For the Birds Radio Program: Minnesota Power to Install Flight Diverters to Protect Whooping Cranes

Original Air Date: Sept. 6, 2010

Minnesota Power will be installing flight diverters to protect flying cranes on their power lines along a 44-mile stretch between the Bison Wind project near New Salem, North Dakota, and a transmission center near Center, North Dakota.

Duration: 6′06″


I’m not the kind of person who pays attention to corporate press releases. But four different phrases in a news item from Minnesota Power last week caught my eye—wind power, Whooping Cranes, flight diverters, and Tom Stehn.

The Duluth-based power company has transmission lines along a 44-mile stretch between the Bison Wind project near New Salem, North Dakota, and a transmission center near Center, North Dakota. Wind power is clean energy, but it has the potential to kill a lot of birds and bats, so I’m still making up my mind about best practices. Researchers studying the effects of wind power find a lot of dead bats beneath the turbines—virtually none with wounds on their bodies. Bats don’t collide with them—rather, they die from something comparable to the bends. Apparently, bat lungs are extraordinarily vulnerable to changes in air pressure from turning turbines. Bats are also succumbing to a mysterious fungal disease called white nose, so as far as I’m concerned, we shouldn’t be proceeding with technology that contributes directly to their decline before we’ve developed sound ways to protect them. Birds collide with turbines in significant numbers, especially during migration, so in my view wind farms should never be placed on major migration routes. And prairie chickens and Sage Grouse abandon grassland areas with wind turbines, so wind farms are inappropriate there. I saw a huge wind farm in Indiana last month as I was driving home from the Gulf—it was sited in a huge agricultural area, the turbines set in fields of row crops, where few birds live anyway. That seems ideal.

Birds are also killed because of mercury and other pollutants released to the atmosphere by coal-burning power plants along with a host of other issues associated with burning fossil fuels, including climate change. Bird deaths at wind turbines are gruesome and unacceptable, but wind power is still an important alternative to fossil fuels. We just need to work harder to find ways to produce power and protect birds both.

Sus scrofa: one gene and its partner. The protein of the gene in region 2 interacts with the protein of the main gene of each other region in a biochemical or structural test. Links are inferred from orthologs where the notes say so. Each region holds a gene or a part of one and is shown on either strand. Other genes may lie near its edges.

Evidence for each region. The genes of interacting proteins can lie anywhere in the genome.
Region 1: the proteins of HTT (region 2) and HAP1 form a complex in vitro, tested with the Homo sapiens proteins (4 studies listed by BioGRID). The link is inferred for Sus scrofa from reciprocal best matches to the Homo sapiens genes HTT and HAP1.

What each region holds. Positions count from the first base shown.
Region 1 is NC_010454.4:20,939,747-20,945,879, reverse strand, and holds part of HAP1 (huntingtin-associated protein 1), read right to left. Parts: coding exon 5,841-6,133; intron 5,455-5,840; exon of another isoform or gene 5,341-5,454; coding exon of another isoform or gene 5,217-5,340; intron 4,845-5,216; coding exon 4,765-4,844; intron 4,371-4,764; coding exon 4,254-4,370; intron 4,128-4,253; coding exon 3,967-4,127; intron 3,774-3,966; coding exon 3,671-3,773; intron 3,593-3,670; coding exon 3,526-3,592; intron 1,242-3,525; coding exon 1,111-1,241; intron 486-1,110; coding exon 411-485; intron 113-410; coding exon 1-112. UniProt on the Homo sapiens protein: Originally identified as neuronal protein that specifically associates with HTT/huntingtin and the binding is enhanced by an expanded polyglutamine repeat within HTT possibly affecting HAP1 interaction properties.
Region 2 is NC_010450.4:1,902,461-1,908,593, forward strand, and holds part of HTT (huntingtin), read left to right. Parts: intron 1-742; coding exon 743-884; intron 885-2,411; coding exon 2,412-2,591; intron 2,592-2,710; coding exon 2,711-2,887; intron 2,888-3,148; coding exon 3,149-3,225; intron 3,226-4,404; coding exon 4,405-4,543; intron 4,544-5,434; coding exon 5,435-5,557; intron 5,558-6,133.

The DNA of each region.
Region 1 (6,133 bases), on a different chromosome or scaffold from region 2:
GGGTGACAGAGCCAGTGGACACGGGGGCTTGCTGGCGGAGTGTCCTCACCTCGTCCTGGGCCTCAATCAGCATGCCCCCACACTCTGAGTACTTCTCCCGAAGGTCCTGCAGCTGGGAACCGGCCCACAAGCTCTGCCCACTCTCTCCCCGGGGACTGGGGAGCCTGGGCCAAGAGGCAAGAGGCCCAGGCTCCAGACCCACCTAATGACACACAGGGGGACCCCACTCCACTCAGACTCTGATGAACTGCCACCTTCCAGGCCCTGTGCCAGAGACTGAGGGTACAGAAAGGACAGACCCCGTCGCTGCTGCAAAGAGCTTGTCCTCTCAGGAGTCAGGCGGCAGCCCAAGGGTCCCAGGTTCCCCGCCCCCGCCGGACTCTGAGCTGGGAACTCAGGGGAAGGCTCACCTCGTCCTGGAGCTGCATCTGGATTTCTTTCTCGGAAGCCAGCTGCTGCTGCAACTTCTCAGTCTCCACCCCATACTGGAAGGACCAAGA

Sadly, turbines are not the only bird killers related to wind power. Every year, an estimated 174 million birds are killed at high tension wires, which are abundant at wind farms as well as more traditional power plants. Bird vision is far superior to ours, so there is no question that they can see power lines. But virtually nothing else in nature is a straight line, and apparently the length and narrowness of these wires make it impossible for a flying bird to gauge its distance from one until it’s too late. When a large goose or crane realizes there’s a line right there, the poor bird tends to veer upward, crashing into the wire above. When I was in Nebraska during the 1990s, 17 dead Sandhill Cranes had been collected that day at the Rowe Sanctuary—they’d each collided with the power lines stretching across the Platte River.

Right now, power lines are the number one cause of mortality for the critically endangered Whooping Crane. There’s one surprisingly effective way to reduce kills at power lines—by stringing up little coils of wire called flight diverters at intervals along the lines. Tom Stehn, the US Fish and Wildlife Service’s Whooping Crane coordinator based in Aransas, Texas, someone I personally know and trust, says the three-dimensional coils prevent 50 to 80 percent of all collisions. The world’s entire wild flock of Whooping Cranes—the ones that breed in Wood Buffalo National Park in Canada and winter in Texas—numbers a mere 263 birds right now, and virtually all of them fly through North Dakota, so setting these flight diverters on Minnesota Power’s lines is an important strategy to protect them. Minnesota Power is putting 15,000 of these coils on 22 miles of new line and 22 miles of existing line to protect Whooping Cranes.

It’s very expensive to retrofit wires with these cheap little coils—in this case, those installed on existing line had to be put up via helicopter. But it’s cheap and easy to put them on as new line is being installed. It’s unfathomable to me why power companies don’t install them as a matter of course on every power line. But I’m extremely happy that Minnesota Power decided in this case to use them, and hopeful that they’ll eventually make it their policy to put them up on every line in their entire network.